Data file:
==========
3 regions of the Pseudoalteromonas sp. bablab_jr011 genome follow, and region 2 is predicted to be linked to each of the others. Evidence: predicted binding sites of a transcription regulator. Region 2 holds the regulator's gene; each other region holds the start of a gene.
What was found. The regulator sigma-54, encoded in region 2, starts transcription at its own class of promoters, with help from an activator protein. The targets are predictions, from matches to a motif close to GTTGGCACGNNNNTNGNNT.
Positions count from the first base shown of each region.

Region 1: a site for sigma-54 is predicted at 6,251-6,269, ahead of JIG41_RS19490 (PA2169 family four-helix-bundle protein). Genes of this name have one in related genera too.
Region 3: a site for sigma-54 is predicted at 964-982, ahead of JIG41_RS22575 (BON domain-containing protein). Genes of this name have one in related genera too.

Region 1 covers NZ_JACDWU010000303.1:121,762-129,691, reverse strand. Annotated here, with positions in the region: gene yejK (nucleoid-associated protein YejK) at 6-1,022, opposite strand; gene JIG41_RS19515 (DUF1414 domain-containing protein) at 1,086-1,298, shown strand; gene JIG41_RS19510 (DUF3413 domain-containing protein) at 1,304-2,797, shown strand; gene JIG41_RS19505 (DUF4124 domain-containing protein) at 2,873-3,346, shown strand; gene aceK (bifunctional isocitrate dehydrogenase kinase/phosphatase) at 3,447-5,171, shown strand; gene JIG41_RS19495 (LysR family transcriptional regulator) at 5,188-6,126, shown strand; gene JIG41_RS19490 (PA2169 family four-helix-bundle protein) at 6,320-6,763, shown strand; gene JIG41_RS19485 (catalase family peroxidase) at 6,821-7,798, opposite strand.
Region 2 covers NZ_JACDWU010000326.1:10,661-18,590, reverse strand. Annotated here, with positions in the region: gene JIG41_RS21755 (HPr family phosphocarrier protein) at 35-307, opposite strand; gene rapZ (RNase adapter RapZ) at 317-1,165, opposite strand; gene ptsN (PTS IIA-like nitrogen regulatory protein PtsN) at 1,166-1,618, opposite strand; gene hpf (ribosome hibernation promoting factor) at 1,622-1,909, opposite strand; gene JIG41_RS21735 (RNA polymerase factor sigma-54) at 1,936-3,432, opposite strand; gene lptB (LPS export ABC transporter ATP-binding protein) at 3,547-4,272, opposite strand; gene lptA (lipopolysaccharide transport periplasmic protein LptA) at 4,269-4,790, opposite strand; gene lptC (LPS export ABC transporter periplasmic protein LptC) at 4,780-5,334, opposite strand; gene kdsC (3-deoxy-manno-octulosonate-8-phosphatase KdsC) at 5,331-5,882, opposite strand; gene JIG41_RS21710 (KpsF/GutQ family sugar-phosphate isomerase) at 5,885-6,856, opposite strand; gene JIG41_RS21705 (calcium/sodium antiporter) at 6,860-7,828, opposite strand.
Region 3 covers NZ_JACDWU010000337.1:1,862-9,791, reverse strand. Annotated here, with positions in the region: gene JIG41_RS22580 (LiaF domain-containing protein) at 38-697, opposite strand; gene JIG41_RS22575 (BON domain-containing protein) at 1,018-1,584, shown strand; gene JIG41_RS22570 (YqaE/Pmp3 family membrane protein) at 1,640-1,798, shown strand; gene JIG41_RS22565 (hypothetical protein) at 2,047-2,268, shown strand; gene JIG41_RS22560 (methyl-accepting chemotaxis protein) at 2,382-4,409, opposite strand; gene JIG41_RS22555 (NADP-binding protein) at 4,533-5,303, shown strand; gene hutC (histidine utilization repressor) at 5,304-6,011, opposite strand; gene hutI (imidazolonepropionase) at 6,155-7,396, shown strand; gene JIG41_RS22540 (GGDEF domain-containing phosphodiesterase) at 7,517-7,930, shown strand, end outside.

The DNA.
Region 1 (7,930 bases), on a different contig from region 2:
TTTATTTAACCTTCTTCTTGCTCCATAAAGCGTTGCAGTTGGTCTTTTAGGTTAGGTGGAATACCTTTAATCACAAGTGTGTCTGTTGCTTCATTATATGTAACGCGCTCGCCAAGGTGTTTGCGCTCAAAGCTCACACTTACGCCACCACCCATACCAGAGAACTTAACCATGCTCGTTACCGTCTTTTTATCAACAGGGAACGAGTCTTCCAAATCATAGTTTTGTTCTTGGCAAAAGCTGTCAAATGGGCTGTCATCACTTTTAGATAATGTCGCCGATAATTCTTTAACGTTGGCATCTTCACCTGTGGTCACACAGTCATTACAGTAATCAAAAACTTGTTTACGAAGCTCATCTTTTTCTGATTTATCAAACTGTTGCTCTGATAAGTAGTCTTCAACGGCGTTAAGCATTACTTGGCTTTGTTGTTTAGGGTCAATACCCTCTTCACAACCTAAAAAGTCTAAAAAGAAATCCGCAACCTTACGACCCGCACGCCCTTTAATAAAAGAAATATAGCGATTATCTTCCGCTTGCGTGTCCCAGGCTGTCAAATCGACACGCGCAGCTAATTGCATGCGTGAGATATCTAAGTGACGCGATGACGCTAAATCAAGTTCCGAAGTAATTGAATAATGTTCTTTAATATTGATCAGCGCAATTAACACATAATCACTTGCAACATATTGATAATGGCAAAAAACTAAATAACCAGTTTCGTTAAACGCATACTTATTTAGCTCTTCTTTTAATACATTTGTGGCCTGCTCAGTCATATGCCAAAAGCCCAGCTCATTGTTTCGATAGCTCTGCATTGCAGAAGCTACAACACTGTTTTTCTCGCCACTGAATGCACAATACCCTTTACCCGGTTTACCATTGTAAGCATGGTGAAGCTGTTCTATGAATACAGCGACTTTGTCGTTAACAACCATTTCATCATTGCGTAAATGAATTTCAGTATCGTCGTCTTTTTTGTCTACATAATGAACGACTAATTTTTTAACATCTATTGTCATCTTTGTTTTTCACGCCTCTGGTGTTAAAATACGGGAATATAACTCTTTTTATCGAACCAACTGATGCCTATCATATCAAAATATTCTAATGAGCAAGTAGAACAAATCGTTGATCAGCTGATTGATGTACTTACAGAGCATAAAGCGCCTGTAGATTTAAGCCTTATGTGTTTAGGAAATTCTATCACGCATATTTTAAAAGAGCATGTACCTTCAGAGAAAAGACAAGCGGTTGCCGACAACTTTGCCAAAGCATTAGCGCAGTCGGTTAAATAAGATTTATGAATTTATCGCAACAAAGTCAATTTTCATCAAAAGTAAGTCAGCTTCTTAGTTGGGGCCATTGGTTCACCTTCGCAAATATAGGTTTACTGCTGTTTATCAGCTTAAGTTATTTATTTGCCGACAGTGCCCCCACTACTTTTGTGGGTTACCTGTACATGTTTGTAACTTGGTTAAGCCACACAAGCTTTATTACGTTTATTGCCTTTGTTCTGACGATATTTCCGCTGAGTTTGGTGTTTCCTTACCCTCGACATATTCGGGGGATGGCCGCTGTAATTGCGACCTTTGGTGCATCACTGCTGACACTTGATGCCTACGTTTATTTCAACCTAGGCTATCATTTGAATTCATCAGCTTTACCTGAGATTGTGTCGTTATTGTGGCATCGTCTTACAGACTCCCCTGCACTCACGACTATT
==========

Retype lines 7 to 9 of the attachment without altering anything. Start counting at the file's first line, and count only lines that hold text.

Region 2 covers NZ_JACDWU010000326.1:10,661-18,590, reverse strand. Annotated here, with positions in the region: gene JIG41_RS21755 (HPr family phosphocarrier protein) at 35-307, opposite strand; gene rapZ (RNase adapter RapZ) at 317-1,165, opposite strand; gene ptsN (PTS IIA-like nitrogen regulatory protein PtsN) at 1,166-1,618, opposite strand; gene hpf (ribosome hibernation promoting factor) at 1,622-1,909, opposite strand; gene JIG41_RS21735 (RNA polymerase factor sigma-54) at 1,936-3,432, opposite strand; gene lptB (LPS export ABC transporter ATP-binding protein) at 3,547-4,272, opposite strand; gene lptA (lipopolysaccharide transport periplasmic protein LptA) at 4,269-4,790, opposite strand; gene lptC (LPS export ABC transporter periplasmic protein LptC) at 4,780-5,334, opposite strand; gene kdsC (3-deoxy-manno-octulosonate-8-phosphatase KdsC) at 5,331-5,882, opposite strand; gene JIG41_RS21710 (KpsF/GutQ family sugar-phosphate isomerase) at 5,885-6,856, opposite strand; gene JIG41_RS21705 (calcium/sodium antiporter) at 6,860-7,828, opposite strand.
Region 3 covers NZ_JACDWU010000337.1:1,862-9,791, reverse strand. Annotated here, with positions in the region: gene JIG41_RS22580 (LiaF domain-containing protein) at 38-697, opposite strand; gene JIG41_RS22575 (BON domain-containing protein) at 1,018-1,584, shown strand; gene JIG41_RS22570 (YqaE/Pmp3 family membrane protein) at 1,640-1,798, shown strand; gene JIG41_RS22565 (hypothetical protein) at 2,047-2,268, shown strand; gene JIG41_RS22560 (methyl-accepting chemotaxis protein) at 2,382-4,409, opposite strand; gene JIG41_RS22555 (NADP-binding protein) at 4,533-5,303, shown strand; gene hutC (histidine utilization repressor) at 5,304-6,011, opposite strand; gene hutI (imidazolonepropionase) at 6,155-7,396, shown strand; gene JIG41_RS22540 (GGDEF domain-containing phosphodiesterase) at 7,517-7,930, shown strand, end outside.

The DNA.